Day et al v. Farmers Mutual Hail Insurance Company of Iowa

Filing 130

ORDER denying 87 First MOTION for Summary Judgment filed by Farmers Mutual Hail Insurance Company of Iowa as to Robertson Brothers Farms, Round Lake Planting Company, DE & K Farms Partnership, R & J Farms Partnership, by partner Ricky Downen and Leo Bottoms. Signed by Judge James M. Moody on 6/9/10. (bkp)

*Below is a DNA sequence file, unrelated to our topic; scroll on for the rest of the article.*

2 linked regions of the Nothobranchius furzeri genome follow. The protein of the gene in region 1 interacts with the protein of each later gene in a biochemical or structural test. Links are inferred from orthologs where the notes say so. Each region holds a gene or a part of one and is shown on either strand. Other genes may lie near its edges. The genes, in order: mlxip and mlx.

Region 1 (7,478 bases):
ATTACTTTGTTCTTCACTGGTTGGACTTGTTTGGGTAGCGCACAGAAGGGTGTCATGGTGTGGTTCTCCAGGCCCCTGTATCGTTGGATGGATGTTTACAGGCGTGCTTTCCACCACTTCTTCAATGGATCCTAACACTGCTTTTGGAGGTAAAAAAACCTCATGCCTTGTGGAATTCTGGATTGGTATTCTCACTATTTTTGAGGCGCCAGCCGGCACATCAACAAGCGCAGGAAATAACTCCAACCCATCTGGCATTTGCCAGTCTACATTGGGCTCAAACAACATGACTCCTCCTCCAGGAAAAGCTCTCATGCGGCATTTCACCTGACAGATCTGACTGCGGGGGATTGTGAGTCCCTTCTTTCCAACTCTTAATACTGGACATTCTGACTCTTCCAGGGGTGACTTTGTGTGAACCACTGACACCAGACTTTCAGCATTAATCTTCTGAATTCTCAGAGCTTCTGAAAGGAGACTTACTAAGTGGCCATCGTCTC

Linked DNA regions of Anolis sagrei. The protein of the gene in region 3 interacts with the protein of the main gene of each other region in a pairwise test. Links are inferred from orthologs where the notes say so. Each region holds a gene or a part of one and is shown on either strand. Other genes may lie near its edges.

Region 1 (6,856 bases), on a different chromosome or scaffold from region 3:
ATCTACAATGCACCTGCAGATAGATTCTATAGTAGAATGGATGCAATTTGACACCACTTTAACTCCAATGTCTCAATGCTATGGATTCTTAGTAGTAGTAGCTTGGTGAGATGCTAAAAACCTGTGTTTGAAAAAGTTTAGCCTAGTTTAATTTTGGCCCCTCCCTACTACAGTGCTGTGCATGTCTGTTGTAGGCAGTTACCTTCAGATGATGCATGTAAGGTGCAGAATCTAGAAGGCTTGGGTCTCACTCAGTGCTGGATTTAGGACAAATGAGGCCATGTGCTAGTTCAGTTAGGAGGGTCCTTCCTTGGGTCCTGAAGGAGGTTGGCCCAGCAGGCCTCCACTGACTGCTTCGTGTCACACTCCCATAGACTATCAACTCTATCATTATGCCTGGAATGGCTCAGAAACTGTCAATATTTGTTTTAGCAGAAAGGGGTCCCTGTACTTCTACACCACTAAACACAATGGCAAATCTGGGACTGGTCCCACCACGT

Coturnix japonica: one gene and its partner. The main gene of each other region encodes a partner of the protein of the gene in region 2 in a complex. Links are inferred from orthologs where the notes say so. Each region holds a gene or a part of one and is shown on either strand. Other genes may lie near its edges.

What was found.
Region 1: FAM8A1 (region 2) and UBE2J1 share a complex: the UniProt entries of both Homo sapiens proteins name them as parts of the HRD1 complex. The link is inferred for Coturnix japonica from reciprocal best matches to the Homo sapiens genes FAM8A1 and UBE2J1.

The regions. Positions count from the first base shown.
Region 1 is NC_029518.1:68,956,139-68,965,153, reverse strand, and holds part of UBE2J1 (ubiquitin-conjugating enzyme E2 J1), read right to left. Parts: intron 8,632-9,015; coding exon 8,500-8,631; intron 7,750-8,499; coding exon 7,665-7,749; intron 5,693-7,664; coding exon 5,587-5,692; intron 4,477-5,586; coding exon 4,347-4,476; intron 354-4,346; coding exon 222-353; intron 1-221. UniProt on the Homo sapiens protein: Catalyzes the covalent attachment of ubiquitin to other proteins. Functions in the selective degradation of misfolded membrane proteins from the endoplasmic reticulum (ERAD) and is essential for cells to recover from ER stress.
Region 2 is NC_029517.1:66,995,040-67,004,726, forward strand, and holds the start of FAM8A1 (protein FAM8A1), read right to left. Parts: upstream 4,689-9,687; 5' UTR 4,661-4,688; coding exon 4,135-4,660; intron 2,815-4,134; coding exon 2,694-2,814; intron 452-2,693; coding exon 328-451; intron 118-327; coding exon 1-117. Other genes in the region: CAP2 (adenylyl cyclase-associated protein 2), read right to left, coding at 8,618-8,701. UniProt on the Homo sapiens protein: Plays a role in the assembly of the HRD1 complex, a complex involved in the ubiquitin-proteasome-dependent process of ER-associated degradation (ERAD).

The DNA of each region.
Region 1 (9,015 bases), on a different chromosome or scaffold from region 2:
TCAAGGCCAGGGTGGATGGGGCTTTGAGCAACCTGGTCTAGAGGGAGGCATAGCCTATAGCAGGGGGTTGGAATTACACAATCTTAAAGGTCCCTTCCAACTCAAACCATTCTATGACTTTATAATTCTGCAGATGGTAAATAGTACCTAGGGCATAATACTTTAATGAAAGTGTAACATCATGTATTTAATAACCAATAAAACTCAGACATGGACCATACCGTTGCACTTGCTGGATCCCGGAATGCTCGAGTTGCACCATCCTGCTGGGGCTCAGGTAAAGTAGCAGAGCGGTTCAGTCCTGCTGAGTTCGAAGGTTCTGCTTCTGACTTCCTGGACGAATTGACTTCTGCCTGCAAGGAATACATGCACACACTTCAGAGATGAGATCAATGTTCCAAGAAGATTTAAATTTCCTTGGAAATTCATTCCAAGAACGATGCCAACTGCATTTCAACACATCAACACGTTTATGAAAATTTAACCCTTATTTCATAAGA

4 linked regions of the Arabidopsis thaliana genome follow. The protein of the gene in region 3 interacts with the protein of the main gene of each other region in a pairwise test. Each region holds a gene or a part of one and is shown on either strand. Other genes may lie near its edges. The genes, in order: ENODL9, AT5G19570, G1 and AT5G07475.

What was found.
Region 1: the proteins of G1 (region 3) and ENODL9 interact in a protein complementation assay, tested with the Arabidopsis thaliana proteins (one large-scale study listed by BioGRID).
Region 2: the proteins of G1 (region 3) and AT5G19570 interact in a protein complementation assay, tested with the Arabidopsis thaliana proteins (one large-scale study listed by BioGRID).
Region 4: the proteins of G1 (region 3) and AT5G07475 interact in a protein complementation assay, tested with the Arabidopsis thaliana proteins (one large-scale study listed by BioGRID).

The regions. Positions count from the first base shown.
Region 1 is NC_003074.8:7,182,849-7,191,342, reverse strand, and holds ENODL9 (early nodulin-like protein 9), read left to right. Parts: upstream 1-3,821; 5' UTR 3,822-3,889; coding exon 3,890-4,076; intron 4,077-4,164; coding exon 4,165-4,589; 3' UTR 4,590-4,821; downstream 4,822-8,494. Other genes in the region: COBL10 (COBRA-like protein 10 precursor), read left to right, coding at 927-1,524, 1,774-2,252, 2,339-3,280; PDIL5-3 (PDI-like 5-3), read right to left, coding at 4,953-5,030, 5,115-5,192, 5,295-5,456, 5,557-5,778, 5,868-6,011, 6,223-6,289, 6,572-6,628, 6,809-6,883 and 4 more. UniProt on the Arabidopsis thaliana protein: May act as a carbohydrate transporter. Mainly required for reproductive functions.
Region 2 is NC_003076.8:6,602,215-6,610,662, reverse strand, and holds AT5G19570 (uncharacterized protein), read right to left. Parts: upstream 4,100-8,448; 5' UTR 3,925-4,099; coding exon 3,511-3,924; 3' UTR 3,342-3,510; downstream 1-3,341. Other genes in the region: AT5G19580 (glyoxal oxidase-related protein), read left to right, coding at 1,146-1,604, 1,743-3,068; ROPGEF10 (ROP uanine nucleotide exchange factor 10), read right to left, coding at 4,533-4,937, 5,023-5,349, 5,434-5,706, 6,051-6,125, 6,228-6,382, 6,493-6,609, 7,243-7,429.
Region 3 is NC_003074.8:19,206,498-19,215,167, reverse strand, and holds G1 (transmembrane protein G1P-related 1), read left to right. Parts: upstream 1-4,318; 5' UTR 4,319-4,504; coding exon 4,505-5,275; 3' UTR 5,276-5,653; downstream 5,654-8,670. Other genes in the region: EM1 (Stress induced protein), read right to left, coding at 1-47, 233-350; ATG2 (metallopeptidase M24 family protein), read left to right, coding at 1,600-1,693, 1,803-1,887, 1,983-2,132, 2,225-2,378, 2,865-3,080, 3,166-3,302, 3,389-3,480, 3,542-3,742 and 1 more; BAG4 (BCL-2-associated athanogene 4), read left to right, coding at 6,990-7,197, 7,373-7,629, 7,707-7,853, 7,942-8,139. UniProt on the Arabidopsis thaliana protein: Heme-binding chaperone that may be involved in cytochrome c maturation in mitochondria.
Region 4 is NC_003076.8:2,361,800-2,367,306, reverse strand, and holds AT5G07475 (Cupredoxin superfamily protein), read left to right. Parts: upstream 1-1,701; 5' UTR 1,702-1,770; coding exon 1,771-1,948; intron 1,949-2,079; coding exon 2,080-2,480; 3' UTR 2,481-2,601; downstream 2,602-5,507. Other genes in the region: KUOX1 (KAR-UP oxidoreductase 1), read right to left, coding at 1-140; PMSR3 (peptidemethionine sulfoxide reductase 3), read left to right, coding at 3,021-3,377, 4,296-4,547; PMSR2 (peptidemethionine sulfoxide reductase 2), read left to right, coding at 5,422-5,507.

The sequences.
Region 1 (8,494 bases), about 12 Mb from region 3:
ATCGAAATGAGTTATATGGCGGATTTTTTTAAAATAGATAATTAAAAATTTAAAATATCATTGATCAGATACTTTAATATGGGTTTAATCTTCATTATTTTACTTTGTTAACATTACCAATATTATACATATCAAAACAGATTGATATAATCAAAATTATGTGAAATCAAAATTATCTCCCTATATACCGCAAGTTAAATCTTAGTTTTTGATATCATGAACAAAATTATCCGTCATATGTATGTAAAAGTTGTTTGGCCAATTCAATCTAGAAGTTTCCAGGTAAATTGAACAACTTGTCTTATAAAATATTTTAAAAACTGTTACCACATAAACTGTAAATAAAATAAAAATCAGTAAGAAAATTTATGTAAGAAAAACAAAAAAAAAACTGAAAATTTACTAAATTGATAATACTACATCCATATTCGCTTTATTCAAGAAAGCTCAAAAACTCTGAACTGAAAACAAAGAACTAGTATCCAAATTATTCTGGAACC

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IN THE UNITED STATES DISTRICT COURT EASTERN DISTRICT OF ARKANSAS PINE BLUFF DIVISION ROBERTSON BROTHERS FARMS, ET. AL. PLAINTIFF VS. NO. 5:08CV0332 JMM - LEAD CASE Consolidated with 5:08CV00333 & 5:08CV00334 FARMERS MUTUAL HAIL INSURANCE COMPANY ORDE R DEFENDANT Pending is the first motion for summary judgment filed by Farmers Mutual Hail Insurance Company ("Farmers Mutual"). (Docket # 87). Plaintiffs have filed a response, Farmers Mutual has filed a reply and Plaintiffs have filed a sur-reply. The Court entered an Order on May 18, 2010 severing the trials in this case. In this Order, the Court will address Farmers Mutual's first motion for summary judgment only with respect to the claims of Robertson Brothers Farms, Round Lake Planting Company, DE & K Farms Partnership, R & J Farms Partnership, by partner Ricky Downen and Leo Bottoms ("the first Plaintiffs"). Facts In 2005, Plaintiffs each purchased a crop hail policy from Farmers Mutual (collectively, "the Policy"). The Policy was issued to Plaintiffs for the policy period including September 2425, 2005. The Agreement to Insure clause of the Policy states: "In consideration of the premium specified and subject to the policy provisions, [Farmers Mutual] does insure [Plaintiffs] against all direct loss by hail . . . to only the specified growing crops on the premises described, in the amount and for the term, all as stated in the Declarations portion of this policy, effective from the date and hour fixed in the application." The "Requirements in Case Loss Occurs" clause sets forth the Plaintiffs obligations to properly submit a claim under the Policy. Farmers Mutual asserts that the Plaintiffs were required to notify it of their loss within ten days of the loss and within sixty days of the loss, to provide Farmers Mutual with "a proof of loss, signed and sworn to by [the Plaintiffs] stating the knowledge and belief of the Plaintiffs as to the following: the time and origin of the loss, the interest of [the Plaintiffs] and all others in the property, the amount of the loss on each crop insured, all other contracts of insurance, whether valid or not, covering any of said property, any changes in the title, use, location, or insurable interest of said property since the issuing of [the Policy]." The Suit clause of the Policy sets the following conditions precedent to the Plaintiffs filing a lawsuit against Farmers Mutual to collect under the Policy: "No suit or action on this policy for the recovery of any claim against [Farmers Mutual] shall be sustainable in any court of law or equity unless all requirements of this policy shall have been fulfilled." On September 24-25, 2005, the Plaintiffs allegedly sustained a covered loss due to hail damage. The first Plaintiffs provided the first required notice to Farmers Mutual within ten days but did not submit a proof of loss within sixty (60) days of the loss. Farmers Mutual claims that because the proof of loss was not provided, it set its file on these claims aside and did no further work to investigate the claims believing that the first Plaintiffs had decided to no longer pursue them. Farmers Mutual claims that Plaintiffs failure to follow the terms of the Policy, along with their lack of proof to support their claims, entitle it to the entry of summary judgment in its favor. 2 The first Plaintiffs contend that notice of loss was given within ten days as required by the Policy and that Farmers Mutual's denial of the claim within the month following the loss based on its contention that the loss was not caused by the covered peril of hail, as well as Farmers Mutual's failure to provide proof of loss forms to the Plaintiffs results in a waiver of the policy requirements relative to the filing of a proof of loss. Further, Plaintiffs submit that genuine issues of material fact preclude the entry of summary judgment. Standard for Summary Judgment Summary judgment is appropriate only when there is no genuine issue of material fact, so that the dispute may be decided solely on legal grounds. Holloway v. Lockhart, 813 F.2d 874 (8th Cir. 1987); Fed. R. Civ. P. 56. The Supreme Court has established guidelines to assist trial courts in determining whether this standard has been met: The inquiry is the threshold inquiry of determining whether there is a need for trial -- whether, in other words, there are genuine factual issues that properly can be resolved only by a finder of fact because they may reasonably be resolved in favor of either party. Anderson v. Liberty Lobby, Inc., 477 U.S. 242, 250 (1986). The Eighth Circuit Court of Appeals has cautioned that summary judgment should be invoked carefully so that no person will be improperly deprived of a trial of disputed factual issues. Inland Oil & Transport Co. v. United States, 600 F.2d 725 (8th Cir. 1979), cert. denied, 444 U.S. 991 (1979). The Eighth Circuit set out the burden of the parties in connection with a summary judgment motion in Counts v. M.K. Ferguson Co., 862 F.2d 1338 (8th Cir. 1988): [T]he burden on the moving party for summary judgment is only to demonstrate, i.e., `[to] point out to the District Court,' that the record does not disclose a genuine dispute on a material fact. It is enough for the movant to bring up the fact that the record does not 3 contain such an issue and to identify that part of the record which bears out his assertion. Once this is done, his burden is discharged, and, if the record in fact bears out the claim that no genuine dispute exists on any material fact, it is then the respondent's burden to set forth affirmative evidence, specific facts, showing that there is a genuine dispute on that issue. If the respondent fails to carry that burden, summary judgment should be granted. Id. at 1339. (quoting City of Mt. Pleasant v. Associated Elec. Coop., 838 F.2d 268, 273-274 (8th Cir. 1988) (citations omitted)(brackets in original)). Only disputes over facts that may affect the outcome of the suit under governing law will properly preclude the entry of summary judgment. Anderson, 477 U.S. at 248. Discussion It is undisputed that the first Plaintiffs provided the first required notice to Farmers Mutual within ten days of the alleged loss but did not submit a proof of loss within sixty (60) days. Farmers Mutual argues that the failure to timely provide the sworn proof of claim within sixty (60) days is a violation of the conditions precedent of the Policy and precludes a finding of coverage under the Policy. The Eighth Circuit Court of Appeals recently examined Arkansas law and held that language similar to the language used in the Policy at issue makes the giving of notice a condition precedent to coverage under a policy. Further, Arkansas law does not require a showing of prejudice to the insurer when the insured fails to give the insurer notice of loss, and the giving of notice was a condition precedent to coverage. AIG Centennial Ins. Co. v. FraleyLanders, 450 F.3d 761 (8th Cir. 2006). But, an insurance company by its conduct may waive the requirements of proof of loss. Farmers Union Mut. Ins. Co. v. Denniston, 237 Ark. 768, 376 S.W.2d 252 (1964). "Additionally, . . . [i]t is well settled that the denial of liability by the insurer 4 is effective as a waiver of formal proof of loss." Colonial Life and Accident Ins. Co. v. Whitley, 10 Ark. App. 304, 664 S.W.2d 488 (1984), see also, Decker v. Government Employees Ins. Co., 511 F. Supp 563, 564 (1981) ("It is well settled that when an insurer . . . denies liability or refuses to pay, such conduct constitutes a waiver of policy requirements as to notice and proofs of loss when such denial is not predicated on insured's failure to give notice or file proofs of loss.") The record demonstrates that following the storms of September 24-25, 2005 the first Plaintiffs contacted their respective agents to report hail damage claims. (Robertson Dep. 29:1018, December 9, 2008)(Dreher Dep. 33: 14-25, 34:1-6, December 9, 2008)(Downen Dep. 20:1019, December 11, 2009) (Bottoms Dep. 20:7-19, December 9, 2009). After the insurance adjusters looked at the cotton, the first Plaintiffs' testimony reflects that the adjusters stated that they did not find hail damage and requested the Plaintiffs sign a withdrawal of claim. (Robertson Dep. 29:21-25, 30:1-21, December 9, 2008)(Dreher Dep. 34: 5-25, 35:1-25, 36:1-12, December 9, 2008) (Downen Dep. 23:24-25, 24: 1-24, December 11, 2009). The Court finds that the first Plaintiffs have presented sufficient proof to create a genuine issue of material fact as to whether Farmers Mutual waived the Policy requirement of proof of loss by denying coverage for the loss. Having found that summary judgment is improper on this ground, the Court declines to rule on the remaining arguments set forth by the first Plaintiffs. By separate Order, the Court has denied Farmers Mutual's motions in limine seeking to exclude the testimony of Messrs. Earnest, Foresman and Lee. The Court finds that the testimony of these individuals creates a genuine issue of fact precluding the entry of summary judgment with respect to whether Plaintiffs' crops suffered hail damage. 5 Finally, Farmers Mutual argues that the Plaintiffs' breach of contract claims should be dismissed because the Plaintiffs cannot meet their burden of proof with respect to the amount of damages they allegedly sustained. Farmers Mutual challenges the calculation of damages used by R & J Farms Partnership because it calculates its damages by comparing the average yield of the field in the 2005 crop year to the average yield of its field in the 2002 - 2004 crop years. Farmers Mutual challenges the remaining first Plaintiffs' damage calculations arguing that the attempt to prove their damages by comparing the 2005 yield of their allegedly damaged farms to the 2005 yield of other undamaged farms does not rise beyond the speculative level unless the comparator farms are "nearby." In order to prove crop damage, the Arkansas Court of Appeals has held that "evidence as to the average yield per acre for the prior years is not reliable in computing damages in light of weather conditions and other factors that vary annually." McCorkle Farms, Inc. v. Thompson 79 Ark.App. 150, 164, 84 S.W.3d 884, 892 (Ark.App.,2002), citing, J.L. Wilson Farms, Inc. v. Wallace, 267 Ark. 643, 590 S.W.2d 42 (Ark. App. 1979). However, "a comparison between the yield from the damaged land and the yield from adjacent but undamaged land during the same season, for the same crop, [is] substantial evidence to support an award of damages." Id. The Court will limit testimony and evidence of crop damage accordingly. Further, the Court will determine at the time of trial if Plaintiffs have presented sufficient evidence of comparison crops during the same season to support their claims for damages. The Court cannot state at this time that no genuine issue remains on the issue of damages. Wherefore, the motion for summary judgment, document #87 is denied as to Robertson Brothers Farms, Round Lake Planting Company, DE & K Farms Partnership, R & J Farms 6 Partnership, by partner Ricky Downen and Leo Bottoms . IT IS SO ORDERED this 9th day of June, 2010. ______________________________ James M. Moody United States District Judge 7